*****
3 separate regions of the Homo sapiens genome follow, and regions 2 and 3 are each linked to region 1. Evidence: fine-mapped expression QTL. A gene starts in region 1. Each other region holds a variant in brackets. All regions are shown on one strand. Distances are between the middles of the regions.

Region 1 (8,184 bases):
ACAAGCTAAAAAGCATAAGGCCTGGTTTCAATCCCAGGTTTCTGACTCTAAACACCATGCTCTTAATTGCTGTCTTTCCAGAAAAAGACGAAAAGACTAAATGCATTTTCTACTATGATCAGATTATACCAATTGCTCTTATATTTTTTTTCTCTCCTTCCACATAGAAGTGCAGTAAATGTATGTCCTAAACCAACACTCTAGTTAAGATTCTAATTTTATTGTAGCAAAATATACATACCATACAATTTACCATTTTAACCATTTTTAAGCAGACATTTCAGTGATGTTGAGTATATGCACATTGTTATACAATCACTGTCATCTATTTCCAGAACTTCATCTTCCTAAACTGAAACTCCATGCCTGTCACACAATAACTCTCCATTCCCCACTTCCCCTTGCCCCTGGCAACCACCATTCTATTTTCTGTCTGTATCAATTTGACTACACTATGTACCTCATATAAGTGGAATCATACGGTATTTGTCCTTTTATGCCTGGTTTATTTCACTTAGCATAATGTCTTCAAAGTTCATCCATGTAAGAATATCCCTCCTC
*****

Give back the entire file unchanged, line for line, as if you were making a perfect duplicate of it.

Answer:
3 separate regions of the Homo sapiens genome follow, and regions 2 and 3 are each linked to region 1. Evidence: fine-mapped expression QTL. A gene starts in region 1. Each other region holds a variant in brackets. All regions are shown on one strand. Distances are between the middles of the regions.

Region 1 (8,184 bases):
ACAAGCTAAAAAGCATAAGGCCTGGTTTCAATCCCAGGTTTCTGACTCTAAACACCATGCTCTTAATTGCTGTCTTTCCAGAAAAAGACGAAAAGACTAAATGCATTTTCTACTATGATCAGATTATACCAATTGCTCTTATATTTTTTTTCTCTCCTTCCACATAGAAGTGCAGTAAATGTATGTCCTAAACCAACACTCTAGTTAAGATTCTAATTTTATTGTAGCAAAATATACATACCATACAATTTACCATTTTAACCATTTTTAAGCAGACATTTCAGTGATGTTGAGTATATGCACATTGTTATACAATCACTGTCATCTATTTCCAGAACTTCATCTTCCTAAACTGAAACTCCATGCCTGTCACACAATAACTCTCCATTCCCCACTTCCCCTTGCCCCTGGCAACCACCATTCTATTTTCTGTCTGTATCAATTTGACTACACTATGTACCTCATATAAGTGGAATCATACGGTATTTGTCCTTTTATGCCTGGTTTATTTCACTTAGCATAATGTCTTCAAAGTTCATCCATGTAAGAATATCCCTCCTC